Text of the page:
Public Media for Alaska's Yukon-Kuskokwim Delta
Play Live Radio
Next Up:
0:00 0:00
Available On Air Stations

Jason Pavila first on the trail toward Aniak in the 2024 Kuskokwim 300

Dog teams rest in Kalskag Saturday morning (Jan. 27).
Will Peterson
Dog teams rest in Kalskag on Saturday, Jan. 27, 2024.

Most Kuskokwim 300 (K300) Sled Dog Race teams are more than 100 miles up the trail after blazing a fast pace overnight from Bethel.

Twenty-year-old Kwethluk musher Jason Pavila was the first competitor in the 2024 Kuskokwim 300 to leave the outbound Kalskag checkpoint early on Jan. 27. Pavila hit the trail to the halfway checkpoint of Aniak with 12 dogs in the harness at 6:46 a.m. after taking one official hour of rest.

It’s Pavila’s third time racing the K300. He scratched last year in Tuluksak after falling on ice and injuring his shoulder. In 2022, Pavila won the K300 Rookie of the Year Award after placing eighth.

While Pavila was the first to leave Kalskag outbound, he wasn’t the first to arrive. Reigning Iditarod champ Ryan Redington was the first to Kalskag at 4:46 a.m. on Jan. 27. Redington took the early lead in this year’s K300, flying through the first checkpoint of the race in Tuluksak and reaching Kalskag, 100 miles into the race, after less than nine hours on the trail. Unofficially, it’s one of the fastest times from the K300 start to Kalskag in race history.

Fr. Alexander Larson was the second musher to arrive at Kalskag, 18 minutes behind Redington. Larson was the second to leave Kalskag, bound for Aniak, with 12 dogs at 7:36 a.m. after taking two hours of rest.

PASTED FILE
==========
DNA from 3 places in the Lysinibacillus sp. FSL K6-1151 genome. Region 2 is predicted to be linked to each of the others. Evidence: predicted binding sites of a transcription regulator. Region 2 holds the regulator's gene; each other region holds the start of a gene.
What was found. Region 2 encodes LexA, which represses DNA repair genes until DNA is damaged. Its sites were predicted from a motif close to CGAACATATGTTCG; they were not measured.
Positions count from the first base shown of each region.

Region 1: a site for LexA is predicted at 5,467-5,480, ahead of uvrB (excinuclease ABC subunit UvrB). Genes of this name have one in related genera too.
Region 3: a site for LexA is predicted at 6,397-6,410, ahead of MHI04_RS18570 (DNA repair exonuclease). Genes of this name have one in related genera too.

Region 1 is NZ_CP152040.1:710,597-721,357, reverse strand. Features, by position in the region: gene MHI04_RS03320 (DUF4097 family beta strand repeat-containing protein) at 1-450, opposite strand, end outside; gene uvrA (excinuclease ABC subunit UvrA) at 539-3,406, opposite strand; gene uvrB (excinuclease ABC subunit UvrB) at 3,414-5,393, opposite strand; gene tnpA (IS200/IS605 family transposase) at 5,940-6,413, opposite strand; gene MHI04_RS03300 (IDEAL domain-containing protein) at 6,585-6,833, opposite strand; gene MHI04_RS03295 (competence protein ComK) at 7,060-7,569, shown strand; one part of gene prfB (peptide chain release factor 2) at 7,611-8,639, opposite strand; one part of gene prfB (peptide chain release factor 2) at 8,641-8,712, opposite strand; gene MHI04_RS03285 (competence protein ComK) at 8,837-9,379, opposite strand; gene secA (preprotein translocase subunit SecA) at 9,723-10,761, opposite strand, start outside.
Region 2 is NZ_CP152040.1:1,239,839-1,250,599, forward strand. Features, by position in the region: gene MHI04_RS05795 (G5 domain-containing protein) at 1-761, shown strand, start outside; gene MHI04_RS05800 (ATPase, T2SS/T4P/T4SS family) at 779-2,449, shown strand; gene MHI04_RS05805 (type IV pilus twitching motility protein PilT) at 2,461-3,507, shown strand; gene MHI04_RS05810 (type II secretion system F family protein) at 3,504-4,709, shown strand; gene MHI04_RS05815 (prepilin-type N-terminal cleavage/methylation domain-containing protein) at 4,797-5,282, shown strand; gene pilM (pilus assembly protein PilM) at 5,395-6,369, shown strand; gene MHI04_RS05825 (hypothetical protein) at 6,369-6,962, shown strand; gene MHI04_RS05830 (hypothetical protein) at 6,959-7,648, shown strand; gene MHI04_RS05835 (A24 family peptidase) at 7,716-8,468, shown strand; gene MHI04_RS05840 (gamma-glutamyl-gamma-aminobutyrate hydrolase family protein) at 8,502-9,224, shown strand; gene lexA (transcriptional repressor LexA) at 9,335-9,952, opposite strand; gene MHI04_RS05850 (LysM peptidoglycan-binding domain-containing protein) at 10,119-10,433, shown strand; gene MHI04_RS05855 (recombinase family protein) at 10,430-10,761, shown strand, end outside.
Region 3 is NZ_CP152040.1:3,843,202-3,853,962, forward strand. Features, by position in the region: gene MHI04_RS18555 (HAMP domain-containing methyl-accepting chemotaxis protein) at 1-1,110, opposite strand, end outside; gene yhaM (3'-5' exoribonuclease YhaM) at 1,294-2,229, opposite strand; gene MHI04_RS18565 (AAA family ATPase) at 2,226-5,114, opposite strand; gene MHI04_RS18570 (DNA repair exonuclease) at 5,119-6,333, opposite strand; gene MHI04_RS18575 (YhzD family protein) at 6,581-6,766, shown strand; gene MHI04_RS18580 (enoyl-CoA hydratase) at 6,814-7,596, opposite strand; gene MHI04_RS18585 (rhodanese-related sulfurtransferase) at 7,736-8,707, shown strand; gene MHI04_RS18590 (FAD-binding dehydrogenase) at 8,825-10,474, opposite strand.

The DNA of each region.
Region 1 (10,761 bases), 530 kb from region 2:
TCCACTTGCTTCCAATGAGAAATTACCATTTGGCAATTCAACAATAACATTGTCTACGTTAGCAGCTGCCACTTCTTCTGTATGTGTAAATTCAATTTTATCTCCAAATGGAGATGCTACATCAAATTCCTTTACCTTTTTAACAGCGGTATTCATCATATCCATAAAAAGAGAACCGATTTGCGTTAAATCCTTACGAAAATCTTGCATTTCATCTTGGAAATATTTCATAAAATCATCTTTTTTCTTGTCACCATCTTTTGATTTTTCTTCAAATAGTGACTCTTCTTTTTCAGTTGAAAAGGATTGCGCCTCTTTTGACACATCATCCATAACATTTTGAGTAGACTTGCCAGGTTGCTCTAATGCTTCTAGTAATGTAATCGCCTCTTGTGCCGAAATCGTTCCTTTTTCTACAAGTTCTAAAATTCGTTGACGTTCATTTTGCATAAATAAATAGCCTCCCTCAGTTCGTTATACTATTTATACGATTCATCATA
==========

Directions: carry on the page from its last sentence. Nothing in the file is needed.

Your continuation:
Pete Kaiser was third on the trail to Aniak after taking two hours of rest in Kalskag outbound.

Redington left at 7:52 a.m. after three hours of rest. He dropped two dogs in Kalskag, leaving with 10 dogs in harness.

As of 8:15 a.m. on Jan. 27, all but two of the 23 teams had reached the outbound Kalskag checkpoint.

Temperatures stayed in the low negative 20s on the trail throughout the night, while winds died down significantly, a relief for mushers anticipating the weekend’s forecasted wind chills of as low as 65 degrees below zero Fahrenheit.

In this section of the race, mushers will leapfrog over each other as they split their required rest time between the three middle checkpoints of the race.

Mushers are required to take a total of 10 hours of rest during the K300: six of the hours split at their discretion between the outbound Kalskag, Aniak, and inbound Kalskag checkpoints, as well as four hours in Tuluksak before the final 50 miles of the race.

Sage Smiley is KYUK's news director.
Ben Matheson has worked as a reporter for KYUK in Bethel and KNOM in Nome.
Related Content